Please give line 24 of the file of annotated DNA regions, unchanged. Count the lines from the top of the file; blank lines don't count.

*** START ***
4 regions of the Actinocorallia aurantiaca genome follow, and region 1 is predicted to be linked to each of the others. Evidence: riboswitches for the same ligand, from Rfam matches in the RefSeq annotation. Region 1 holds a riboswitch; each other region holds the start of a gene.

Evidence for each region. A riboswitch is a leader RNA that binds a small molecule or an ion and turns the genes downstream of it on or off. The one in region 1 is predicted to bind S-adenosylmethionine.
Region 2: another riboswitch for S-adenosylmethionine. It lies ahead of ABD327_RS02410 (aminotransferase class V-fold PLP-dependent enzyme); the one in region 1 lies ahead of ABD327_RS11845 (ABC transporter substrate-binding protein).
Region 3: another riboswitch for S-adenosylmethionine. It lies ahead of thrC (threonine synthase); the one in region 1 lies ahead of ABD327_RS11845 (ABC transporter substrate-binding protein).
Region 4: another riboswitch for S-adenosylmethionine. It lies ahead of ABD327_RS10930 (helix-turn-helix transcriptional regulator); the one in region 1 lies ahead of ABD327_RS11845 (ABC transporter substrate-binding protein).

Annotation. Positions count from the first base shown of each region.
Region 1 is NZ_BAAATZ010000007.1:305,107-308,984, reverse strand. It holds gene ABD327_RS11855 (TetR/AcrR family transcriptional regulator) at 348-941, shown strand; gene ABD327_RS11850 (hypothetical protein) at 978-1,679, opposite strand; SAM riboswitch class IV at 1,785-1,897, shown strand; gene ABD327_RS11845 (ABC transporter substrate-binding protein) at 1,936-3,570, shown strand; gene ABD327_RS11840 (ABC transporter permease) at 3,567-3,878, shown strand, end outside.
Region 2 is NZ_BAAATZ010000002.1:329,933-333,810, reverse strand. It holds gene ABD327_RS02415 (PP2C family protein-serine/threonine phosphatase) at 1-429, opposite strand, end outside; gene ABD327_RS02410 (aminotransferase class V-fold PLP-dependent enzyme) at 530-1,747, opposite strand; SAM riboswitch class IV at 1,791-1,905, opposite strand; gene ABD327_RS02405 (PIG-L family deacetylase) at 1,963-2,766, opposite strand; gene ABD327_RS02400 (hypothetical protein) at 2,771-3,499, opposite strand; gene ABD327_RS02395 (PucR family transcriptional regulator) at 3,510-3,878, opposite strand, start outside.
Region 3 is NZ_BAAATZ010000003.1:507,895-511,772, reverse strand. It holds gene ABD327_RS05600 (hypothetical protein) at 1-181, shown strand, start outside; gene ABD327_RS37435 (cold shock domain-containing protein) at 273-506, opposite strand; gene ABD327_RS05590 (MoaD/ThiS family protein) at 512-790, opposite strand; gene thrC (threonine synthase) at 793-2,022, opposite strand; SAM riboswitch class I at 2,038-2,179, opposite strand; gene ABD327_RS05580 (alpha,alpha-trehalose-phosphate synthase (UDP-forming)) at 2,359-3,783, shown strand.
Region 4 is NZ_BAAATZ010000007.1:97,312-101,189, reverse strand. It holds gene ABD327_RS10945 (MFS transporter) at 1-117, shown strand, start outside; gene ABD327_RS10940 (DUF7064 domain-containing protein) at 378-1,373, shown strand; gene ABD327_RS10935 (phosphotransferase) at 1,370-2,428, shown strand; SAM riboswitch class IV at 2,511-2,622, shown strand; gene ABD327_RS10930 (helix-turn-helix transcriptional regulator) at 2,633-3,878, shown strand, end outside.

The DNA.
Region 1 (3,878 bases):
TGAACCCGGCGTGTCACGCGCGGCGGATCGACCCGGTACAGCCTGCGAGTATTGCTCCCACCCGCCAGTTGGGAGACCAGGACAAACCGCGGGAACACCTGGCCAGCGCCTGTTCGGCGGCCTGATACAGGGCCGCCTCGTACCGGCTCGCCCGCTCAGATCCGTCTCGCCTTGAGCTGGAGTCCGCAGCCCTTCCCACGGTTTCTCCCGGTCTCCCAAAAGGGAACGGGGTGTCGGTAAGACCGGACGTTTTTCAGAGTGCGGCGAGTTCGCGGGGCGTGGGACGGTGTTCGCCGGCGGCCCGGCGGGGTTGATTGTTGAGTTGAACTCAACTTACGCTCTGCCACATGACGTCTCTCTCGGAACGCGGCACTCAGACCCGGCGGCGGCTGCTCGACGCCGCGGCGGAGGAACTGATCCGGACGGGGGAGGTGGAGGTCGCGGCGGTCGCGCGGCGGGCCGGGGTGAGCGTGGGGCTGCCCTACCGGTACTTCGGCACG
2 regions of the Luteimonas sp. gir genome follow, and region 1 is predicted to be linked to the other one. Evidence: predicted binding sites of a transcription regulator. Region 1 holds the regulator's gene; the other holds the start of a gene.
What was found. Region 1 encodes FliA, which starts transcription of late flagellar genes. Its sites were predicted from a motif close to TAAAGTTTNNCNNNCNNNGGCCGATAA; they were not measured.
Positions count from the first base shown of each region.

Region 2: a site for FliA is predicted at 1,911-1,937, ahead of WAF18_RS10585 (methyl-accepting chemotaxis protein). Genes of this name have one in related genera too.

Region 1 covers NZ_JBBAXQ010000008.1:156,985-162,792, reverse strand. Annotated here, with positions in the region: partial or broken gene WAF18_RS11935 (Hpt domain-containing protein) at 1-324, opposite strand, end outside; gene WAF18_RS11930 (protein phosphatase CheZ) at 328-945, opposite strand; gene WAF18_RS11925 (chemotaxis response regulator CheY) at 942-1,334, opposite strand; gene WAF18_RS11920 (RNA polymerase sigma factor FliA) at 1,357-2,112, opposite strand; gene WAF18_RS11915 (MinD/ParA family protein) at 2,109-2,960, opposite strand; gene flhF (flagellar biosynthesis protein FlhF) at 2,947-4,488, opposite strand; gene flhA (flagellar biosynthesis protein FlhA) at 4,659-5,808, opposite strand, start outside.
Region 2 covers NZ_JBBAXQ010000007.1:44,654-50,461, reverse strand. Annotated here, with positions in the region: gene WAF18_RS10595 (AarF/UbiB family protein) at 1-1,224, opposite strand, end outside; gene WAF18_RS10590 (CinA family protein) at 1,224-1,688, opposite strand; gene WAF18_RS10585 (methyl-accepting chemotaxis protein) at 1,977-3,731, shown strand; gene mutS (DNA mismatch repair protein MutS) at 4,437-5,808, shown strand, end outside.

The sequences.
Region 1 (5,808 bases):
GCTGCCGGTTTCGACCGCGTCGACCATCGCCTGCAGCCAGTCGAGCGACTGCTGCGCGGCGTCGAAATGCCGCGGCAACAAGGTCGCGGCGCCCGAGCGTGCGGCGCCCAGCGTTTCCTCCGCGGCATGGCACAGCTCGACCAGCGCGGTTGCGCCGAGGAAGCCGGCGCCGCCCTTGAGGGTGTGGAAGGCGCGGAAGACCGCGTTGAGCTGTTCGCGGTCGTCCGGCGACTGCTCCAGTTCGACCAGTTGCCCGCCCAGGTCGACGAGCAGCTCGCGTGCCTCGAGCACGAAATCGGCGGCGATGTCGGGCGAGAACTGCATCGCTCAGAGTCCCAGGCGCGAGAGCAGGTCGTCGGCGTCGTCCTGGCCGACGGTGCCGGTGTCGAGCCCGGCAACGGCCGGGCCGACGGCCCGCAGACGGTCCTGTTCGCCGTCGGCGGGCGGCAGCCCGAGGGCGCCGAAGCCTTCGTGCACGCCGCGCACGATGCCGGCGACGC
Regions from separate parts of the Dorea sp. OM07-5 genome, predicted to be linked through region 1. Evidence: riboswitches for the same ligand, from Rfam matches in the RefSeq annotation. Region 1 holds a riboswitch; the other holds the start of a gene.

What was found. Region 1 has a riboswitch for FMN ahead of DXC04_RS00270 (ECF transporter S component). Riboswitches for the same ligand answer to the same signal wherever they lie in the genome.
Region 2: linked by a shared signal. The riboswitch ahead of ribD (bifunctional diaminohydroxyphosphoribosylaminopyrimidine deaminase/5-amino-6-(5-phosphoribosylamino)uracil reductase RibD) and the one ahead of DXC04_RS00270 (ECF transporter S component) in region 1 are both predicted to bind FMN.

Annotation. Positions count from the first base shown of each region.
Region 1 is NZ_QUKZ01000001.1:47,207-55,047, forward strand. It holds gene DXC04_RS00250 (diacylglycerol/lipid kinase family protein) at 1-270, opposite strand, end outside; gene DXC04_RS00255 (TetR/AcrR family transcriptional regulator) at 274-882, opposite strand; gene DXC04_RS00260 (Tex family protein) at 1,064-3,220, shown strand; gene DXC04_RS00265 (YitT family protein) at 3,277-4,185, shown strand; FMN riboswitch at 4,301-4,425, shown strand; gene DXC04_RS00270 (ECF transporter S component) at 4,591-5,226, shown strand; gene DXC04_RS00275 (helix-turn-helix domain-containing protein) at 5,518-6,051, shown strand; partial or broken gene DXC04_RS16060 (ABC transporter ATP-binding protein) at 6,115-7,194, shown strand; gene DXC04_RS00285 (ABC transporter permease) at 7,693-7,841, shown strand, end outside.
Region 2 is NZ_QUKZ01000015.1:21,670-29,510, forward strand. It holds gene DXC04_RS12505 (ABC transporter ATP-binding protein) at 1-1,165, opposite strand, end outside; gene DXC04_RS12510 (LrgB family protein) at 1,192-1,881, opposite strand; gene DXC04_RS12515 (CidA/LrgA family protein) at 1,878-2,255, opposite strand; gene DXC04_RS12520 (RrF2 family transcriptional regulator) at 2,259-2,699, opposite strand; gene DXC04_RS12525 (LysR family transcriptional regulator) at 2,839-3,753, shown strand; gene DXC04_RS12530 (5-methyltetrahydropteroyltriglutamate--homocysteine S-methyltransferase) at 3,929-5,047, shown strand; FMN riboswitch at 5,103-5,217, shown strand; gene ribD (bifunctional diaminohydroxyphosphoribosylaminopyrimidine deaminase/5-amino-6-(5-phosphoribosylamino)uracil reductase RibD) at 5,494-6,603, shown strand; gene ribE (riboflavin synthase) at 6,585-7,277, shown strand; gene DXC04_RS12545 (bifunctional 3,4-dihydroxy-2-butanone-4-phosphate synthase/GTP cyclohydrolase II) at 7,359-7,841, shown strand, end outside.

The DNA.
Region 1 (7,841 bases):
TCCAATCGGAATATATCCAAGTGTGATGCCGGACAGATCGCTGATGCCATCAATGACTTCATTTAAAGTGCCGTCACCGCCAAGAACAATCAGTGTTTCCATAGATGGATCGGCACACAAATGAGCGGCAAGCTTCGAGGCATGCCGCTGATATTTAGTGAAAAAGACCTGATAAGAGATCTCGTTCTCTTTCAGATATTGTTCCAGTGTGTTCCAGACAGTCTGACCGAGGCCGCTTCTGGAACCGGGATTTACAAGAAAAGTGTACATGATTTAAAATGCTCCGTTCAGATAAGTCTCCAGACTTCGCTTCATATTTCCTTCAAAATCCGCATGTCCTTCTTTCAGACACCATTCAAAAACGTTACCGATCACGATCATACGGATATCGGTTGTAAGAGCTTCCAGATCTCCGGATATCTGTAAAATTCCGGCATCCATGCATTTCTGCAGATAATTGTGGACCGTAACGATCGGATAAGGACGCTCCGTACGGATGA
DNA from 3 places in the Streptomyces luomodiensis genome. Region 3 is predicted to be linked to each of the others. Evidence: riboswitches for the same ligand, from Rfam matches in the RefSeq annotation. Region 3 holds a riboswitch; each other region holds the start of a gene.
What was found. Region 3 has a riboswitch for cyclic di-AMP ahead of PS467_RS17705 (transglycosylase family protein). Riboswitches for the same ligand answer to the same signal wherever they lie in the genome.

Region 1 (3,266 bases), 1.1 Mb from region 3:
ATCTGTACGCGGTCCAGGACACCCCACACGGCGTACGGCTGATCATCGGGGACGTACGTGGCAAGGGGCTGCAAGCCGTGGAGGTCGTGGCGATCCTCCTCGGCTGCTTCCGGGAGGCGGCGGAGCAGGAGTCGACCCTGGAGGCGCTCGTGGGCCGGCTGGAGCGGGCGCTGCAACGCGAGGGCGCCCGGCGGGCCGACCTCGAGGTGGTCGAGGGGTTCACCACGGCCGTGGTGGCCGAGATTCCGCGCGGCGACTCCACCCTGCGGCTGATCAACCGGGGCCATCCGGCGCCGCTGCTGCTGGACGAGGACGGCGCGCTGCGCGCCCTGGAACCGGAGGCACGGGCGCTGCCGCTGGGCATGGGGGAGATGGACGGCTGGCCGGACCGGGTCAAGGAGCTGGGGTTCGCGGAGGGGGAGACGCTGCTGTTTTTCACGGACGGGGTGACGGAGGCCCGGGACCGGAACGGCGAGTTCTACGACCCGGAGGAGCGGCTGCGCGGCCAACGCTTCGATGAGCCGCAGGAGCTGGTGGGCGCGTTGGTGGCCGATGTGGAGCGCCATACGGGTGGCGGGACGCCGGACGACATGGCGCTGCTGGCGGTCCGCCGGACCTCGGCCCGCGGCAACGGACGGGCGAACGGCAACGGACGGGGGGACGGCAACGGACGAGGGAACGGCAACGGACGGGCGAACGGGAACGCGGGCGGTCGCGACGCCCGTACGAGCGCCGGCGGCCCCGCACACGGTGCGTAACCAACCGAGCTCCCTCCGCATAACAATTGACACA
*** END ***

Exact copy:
What was found. Region 1 has a riboswitch for FMN ahead of DXC04_RS00270 (ECF transporter S component). Riboswitches for the same ligand answer to the same signal wherever they lie in the genome.